The insecurity facing civilians on both sides of the conflict is underscored by figures over the reporting period: 37 Palestinians were killed and 71 injured by the Israel Defense Forces (IDF), 2 Palestinians were killed and 21 injured in internal violence and 11 Israelis were injured by Palestinian militants.

The worst violence took place in or emanated from Gaza, from which 216 rockets and mortars were fired by Palestinian militants, either at crossings points or at Israel. We condemn these indiscriminate attacks, which endanger civilians in Israeli communities adjacent to the Gaza Strip. They have caused injuries and damage and disrupted the lives of thousands of Israelis. These attacks also threaten the safety of humanitarian workers at the crossings.

The IDF has conducted deadly raids into the Gaza Strip, targeting militants allegedly responsible for rocket attacks. Islamic Jihad has threatened to resume suicide attacks inside Israel. The Israeli soldier Gilad Shalit is spending his nineteenth month in captivity in Gaza. Israel continues to express concerns about alleged smuggling of weapons and materiel into Gaza. In these volatile circumstances, we continue to urge full respect by all parties for international humanitarian law.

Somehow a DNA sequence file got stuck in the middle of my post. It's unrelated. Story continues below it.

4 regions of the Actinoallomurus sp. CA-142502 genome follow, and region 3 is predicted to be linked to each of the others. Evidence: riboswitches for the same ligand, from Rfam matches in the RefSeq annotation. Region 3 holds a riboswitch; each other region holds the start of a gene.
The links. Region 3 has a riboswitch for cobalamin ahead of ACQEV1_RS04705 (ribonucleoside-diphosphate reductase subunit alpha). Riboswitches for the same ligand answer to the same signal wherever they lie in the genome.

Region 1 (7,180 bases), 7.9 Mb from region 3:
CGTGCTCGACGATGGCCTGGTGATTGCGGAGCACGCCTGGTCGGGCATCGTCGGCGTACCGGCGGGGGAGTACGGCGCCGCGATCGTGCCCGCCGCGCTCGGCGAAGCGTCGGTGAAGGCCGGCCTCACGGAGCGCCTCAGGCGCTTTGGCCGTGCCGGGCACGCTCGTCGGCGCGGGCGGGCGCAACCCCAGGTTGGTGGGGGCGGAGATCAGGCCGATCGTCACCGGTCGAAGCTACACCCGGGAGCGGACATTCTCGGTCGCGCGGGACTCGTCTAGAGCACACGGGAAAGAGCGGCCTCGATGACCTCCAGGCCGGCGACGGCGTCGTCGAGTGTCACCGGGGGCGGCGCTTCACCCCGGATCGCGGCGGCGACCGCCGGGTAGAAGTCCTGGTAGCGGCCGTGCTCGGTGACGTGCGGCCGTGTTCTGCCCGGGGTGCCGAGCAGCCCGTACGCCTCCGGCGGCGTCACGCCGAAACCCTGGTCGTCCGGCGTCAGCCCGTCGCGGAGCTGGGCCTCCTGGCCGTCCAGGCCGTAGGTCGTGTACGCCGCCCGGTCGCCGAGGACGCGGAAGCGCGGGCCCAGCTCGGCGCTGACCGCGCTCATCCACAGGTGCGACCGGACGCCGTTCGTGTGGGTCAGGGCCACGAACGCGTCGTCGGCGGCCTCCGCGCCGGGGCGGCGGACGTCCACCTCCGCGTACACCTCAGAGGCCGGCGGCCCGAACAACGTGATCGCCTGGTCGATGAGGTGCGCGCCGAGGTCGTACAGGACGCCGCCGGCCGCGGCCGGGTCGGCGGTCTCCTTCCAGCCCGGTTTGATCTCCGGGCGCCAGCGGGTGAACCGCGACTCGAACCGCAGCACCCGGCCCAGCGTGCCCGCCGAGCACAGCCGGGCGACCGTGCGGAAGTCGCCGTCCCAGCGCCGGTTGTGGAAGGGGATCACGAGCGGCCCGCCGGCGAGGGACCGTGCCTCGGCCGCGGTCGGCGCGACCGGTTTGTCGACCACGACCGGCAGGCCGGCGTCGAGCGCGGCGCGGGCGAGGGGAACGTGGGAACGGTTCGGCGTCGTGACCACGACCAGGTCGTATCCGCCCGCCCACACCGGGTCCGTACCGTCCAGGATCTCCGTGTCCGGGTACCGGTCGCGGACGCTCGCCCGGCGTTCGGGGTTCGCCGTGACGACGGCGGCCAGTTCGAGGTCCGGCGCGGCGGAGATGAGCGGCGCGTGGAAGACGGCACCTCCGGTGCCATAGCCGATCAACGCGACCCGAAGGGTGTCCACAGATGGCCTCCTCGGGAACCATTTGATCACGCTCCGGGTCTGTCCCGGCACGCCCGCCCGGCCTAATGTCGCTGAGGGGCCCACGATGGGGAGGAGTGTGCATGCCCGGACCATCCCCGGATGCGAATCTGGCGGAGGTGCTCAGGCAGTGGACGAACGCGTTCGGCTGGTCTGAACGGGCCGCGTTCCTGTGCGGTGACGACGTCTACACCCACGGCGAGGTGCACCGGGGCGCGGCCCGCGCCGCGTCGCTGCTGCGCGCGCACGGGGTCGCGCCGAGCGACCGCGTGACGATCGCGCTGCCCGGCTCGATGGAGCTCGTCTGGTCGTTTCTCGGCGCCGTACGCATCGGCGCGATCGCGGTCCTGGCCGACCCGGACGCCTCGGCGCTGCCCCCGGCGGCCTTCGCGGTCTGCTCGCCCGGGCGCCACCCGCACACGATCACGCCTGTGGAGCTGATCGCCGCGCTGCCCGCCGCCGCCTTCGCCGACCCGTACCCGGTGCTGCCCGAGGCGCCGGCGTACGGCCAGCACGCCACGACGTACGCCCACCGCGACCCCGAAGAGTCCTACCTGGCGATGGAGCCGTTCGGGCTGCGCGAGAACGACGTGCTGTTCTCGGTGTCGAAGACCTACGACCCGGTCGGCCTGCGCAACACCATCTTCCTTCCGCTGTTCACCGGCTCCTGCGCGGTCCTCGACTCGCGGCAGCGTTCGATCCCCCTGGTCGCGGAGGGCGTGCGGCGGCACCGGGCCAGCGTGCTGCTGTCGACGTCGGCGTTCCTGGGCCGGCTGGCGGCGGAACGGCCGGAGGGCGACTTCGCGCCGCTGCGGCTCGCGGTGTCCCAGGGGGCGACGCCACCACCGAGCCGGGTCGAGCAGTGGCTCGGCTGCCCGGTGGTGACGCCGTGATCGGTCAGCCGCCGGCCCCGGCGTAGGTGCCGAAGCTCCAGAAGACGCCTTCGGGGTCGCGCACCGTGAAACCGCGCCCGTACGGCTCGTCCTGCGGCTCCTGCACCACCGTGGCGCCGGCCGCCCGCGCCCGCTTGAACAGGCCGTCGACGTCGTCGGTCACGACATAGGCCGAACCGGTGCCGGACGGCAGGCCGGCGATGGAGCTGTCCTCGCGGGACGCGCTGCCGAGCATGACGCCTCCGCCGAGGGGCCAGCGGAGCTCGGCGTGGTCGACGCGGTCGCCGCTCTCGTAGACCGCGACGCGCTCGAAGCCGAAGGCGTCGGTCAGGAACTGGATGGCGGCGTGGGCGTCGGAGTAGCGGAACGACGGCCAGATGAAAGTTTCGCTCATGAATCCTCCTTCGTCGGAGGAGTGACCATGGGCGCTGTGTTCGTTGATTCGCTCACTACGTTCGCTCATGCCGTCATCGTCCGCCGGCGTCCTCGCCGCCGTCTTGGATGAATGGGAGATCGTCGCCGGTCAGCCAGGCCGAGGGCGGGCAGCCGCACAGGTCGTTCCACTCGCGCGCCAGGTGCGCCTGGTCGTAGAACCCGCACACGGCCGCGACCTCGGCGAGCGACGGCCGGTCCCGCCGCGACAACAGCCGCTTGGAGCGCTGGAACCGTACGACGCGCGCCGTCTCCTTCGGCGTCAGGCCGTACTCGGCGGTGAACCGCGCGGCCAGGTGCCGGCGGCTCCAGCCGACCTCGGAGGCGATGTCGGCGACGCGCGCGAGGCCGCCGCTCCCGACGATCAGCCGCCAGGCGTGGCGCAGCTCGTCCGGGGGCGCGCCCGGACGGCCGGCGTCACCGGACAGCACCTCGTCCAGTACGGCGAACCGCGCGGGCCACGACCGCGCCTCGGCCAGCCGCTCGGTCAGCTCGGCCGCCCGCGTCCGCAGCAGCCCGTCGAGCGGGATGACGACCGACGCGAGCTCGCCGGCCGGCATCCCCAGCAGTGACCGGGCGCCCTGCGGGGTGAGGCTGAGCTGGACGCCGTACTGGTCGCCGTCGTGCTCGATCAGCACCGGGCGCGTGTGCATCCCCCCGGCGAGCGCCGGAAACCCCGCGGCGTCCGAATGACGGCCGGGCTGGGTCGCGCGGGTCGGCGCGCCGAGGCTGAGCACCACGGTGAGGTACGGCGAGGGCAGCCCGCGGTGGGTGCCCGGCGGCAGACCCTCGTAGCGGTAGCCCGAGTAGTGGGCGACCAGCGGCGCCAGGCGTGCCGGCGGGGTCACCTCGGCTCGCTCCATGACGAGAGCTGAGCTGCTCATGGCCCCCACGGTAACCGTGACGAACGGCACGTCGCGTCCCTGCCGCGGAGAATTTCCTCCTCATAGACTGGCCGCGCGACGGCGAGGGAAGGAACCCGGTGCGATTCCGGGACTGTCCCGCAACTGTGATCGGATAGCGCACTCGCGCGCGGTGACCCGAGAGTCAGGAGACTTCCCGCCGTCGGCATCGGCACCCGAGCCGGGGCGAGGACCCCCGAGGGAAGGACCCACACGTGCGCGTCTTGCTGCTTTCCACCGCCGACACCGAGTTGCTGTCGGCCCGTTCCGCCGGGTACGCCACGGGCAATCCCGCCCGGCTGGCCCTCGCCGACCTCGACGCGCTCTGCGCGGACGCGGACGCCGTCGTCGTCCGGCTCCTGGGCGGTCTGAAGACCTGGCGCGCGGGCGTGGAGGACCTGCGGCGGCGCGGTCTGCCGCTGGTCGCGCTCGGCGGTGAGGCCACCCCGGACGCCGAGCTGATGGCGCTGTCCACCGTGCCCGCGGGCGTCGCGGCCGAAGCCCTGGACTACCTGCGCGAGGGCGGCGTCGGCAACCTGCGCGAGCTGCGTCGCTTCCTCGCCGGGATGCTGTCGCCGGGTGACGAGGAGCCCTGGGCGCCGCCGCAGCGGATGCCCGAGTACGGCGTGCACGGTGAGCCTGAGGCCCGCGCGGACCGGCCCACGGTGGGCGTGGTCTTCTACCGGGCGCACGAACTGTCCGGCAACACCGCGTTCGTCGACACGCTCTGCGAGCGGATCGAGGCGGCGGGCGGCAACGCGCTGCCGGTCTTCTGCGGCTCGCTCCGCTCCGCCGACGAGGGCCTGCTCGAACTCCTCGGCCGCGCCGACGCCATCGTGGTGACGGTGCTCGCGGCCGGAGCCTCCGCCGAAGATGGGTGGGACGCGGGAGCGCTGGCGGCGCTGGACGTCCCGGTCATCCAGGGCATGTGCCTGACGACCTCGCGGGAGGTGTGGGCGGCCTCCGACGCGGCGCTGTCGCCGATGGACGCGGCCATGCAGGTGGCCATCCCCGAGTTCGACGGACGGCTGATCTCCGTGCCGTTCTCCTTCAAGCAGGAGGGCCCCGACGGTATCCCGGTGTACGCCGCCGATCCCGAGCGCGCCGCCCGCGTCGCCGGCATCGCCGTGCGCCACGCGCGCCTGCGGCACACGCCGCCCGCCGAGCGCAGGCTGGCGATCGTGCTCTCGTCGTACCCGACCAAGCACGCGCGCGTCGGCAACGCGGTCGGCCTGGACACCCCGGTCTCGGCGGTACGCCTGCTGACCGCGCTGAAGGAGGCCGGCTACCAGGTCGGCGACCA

The humanitarian situation in the Gaza Strip remains of grave concern. The crossings into Gaza continue to be restricted for people and goods — though a number of Gazans were successful in leaving through the Rafah crossing to participate in the Hajj to Mecca. Only 13 basic categories of food and household items, medical supplies and some water sanitation equipment are being allowed into the Strip from Israel. Reductions in fuel announced on 28 October also continue.